Dr. Jamie Marich is an EMDR therapy master trainer and author of 5 books including Process: Not Perfection and creator of the Dancing Mindfulness approach to expressive arts therapy. Dr. Jamie joins the show to talk about expressive arts solutions for trauma recovery, what trauma work is, how someone knows if they have trauma, and the resources to begin working on it. She and Rob also talk about both the similarities and differences of trauma work in addiction and therapy and what the two could stand to learn from each other to give even more support to those affected.
 
TAKEAWAYS:
[3:08] Jamie worked in Humanitarian Aid in Bosnia in 2000-2003, and she met Janet, a mentor that got her on her own path to recovery. Janet validated so much of her experience in addiction by telling her “It’s no wonder you became addicted after everything you went through, but what are you going to do about it now?”. This was the first time someone framed it in a way that made sense, and put her own trauma into perspective. It challenged her to take action and really work on her issues.
[5:54] Often times we associate trauma with putting the responsibility on someone, especially when it is from our early childhood. Jamie explains that it is good to practice mindfulness, but first we have to explore why one is difficult to stay in the moment in the first place.
[10:46] The idea of safety and a commitment to the well being of the addict is strong from both the addiction and therapy treating camps. It’s not productive to keep citing trauma without addiction, so to explore one we have to consider the other. Jamie will have a conversation with her clients about what safety really means, and how it’s okay and not “bad” or “wrong” if they aren’t able to feel perfectly safe right away, or even ever.
[12:21] Jamie defines trauma as any unhealed human wound. It can come in different forms such as physical, mental, emotional, and trauma work is the broad spectrum of connection and activities that helps us know that we are not our thoughts, feelings and sensations, we are just the person that has them.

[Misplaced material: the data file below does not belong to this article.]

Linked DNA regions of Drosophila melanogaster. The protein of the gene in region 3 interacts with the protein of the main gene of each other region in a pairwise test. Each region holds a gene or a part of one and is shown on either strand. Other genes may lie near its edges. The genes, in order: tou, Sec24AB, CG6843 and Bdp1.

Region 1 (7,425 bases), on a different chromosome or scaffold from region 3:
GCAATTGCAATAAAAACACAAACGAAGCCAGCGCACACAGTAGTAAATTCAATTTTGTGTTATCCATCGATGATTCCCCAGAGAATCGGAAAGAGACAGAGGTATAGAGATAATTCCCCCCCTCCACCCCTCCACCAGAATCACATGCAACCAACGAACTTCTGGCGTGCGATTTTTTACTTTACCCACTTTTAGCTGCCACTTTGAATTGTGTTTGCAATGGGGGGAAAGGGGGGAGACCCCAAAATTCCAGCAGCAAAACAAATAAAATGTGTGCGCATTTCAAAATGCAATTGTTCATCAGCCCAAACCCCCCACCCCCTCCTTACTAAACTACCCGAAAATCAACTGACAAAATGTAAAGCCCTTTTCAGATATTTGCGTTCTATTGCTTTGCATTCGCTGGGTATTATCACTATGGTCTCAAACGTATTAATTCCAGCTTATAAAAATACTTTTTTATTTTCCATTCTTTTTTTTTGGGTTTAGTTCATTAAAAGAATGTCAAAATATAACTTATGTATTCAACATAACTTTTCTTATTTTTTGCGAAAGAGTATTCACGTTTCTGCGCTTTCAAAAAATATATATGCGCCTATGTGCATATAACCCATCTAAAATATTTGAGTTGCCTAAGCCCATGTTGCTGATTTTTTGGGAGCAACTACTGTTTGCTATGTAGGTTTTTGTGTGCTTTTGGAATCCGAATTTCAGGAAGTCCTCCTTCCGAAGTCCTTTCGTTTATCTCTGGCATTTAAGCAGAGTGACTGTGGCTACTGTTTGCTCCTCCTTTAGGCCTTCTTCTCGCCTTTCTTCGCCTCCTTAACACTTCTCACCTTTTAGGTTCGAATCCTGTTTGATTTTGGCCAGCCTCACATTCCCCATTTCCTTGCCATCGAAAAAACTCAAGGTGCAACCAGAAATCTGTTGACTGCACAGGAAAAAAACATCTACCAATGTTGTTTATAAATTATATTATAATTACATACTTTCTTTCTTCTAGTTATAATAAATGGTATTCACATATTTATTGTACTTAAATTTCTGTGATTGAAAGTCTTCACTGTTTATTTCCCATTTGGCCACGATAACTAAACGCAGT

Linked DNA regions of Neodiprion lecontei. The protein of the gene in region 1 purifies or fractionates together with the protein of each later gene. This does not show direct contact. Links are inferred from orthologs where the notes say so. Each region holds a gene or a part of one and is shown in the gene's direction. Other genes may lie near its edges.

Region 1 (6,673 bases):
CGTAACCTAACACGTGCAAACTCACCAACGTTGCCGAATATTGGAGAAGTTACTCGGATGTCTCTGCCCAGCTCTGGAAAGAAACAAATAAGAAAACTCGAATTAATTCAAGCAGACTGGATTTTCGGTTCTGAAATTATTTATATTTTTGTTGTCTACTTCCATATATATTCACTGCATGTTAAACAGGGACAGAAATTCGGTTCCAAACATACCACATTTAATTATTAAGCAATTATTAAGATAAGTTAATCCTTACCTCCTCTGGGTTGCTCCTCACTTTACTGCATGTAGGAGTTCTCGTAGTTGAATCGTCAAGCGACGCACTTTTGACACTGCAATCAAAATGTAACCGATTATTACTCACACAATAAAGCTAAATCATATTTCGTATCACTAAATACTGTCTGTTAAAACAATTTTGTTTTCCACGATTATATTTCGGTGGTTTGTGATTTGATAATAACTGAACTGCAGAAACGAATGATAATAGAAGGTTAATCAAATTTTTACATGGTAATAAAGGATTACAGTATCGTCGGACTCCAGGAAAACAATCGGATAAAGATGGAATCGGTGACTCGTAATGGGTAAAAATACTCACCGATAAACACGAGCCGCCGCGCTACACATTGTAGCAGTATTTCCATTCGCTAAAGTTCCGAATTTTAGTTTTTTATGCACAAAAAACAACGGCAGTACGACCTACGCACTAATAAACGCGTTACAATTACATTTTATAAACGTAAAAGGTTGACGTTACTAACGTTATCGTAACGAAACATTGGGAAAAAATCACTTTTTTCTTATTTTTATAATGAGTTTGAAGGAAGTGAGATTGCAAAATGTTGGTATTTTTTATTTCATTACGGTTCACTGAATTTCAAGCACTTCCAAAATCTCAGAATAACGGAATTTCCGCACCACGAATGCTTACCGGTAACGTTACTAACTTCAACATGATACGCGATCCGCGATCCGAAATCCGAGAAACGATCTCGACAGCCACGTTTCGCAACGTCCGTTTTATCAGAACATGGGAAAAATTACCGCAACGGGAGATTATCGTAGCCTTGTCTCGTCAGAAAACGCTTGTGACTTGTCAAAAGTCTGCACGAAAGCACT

[17:23] Whether your trauma is associated in your memory or not, it can play out in how the body responds. The body may react thinking it’s protecting itself, and so much of trauma work needs to involve embodied activities that help you realize a more adaptive kind of coping. It is possible that through this work, people will feel their feelings for the first time in a long time.
[25:40] Jamie encourages us to give it 3 sessions with a therapist to see if there is a connection and see if they give you choice with the treatment options they offer. For example, they may be able to work with you through cognitive therapy, expressive arts work, and EMDR.
[28:20] Both a 12 Step Group and expressive arts work allows us a safe place to connect with ourselves and others.
[31:55] Jamie provides much value and resources for everyone. Her latest book, Process Not Perfection, can be an addition to therapy or a self guided resource for healing.
 
RESOURCES:
Sex and Relationship Healing
@RobWeissMSW
Sex Addiction 101
Cruise Control: Understanding Sex Addiction in Gay Men
Prodependence: Moving Beyond Codependency
Rob@sexandrelationshiphealing.com
Dr. Christine Courtois
The Body Keeps the Score
Trauma Made Simple
Process Not Perfection
Dr. Jamie Marich
Jamie Marich YouTube
@drjamiem
Dancing Mindfulness
 
QUOTES:
“I had no idea that trauma had so many broader applications.” “It’s not the wound itself that causes us problems, it’s when the wound remains unhealed.” “Part of healing and empowerment is realizing you have a choice in the matter.”

35 min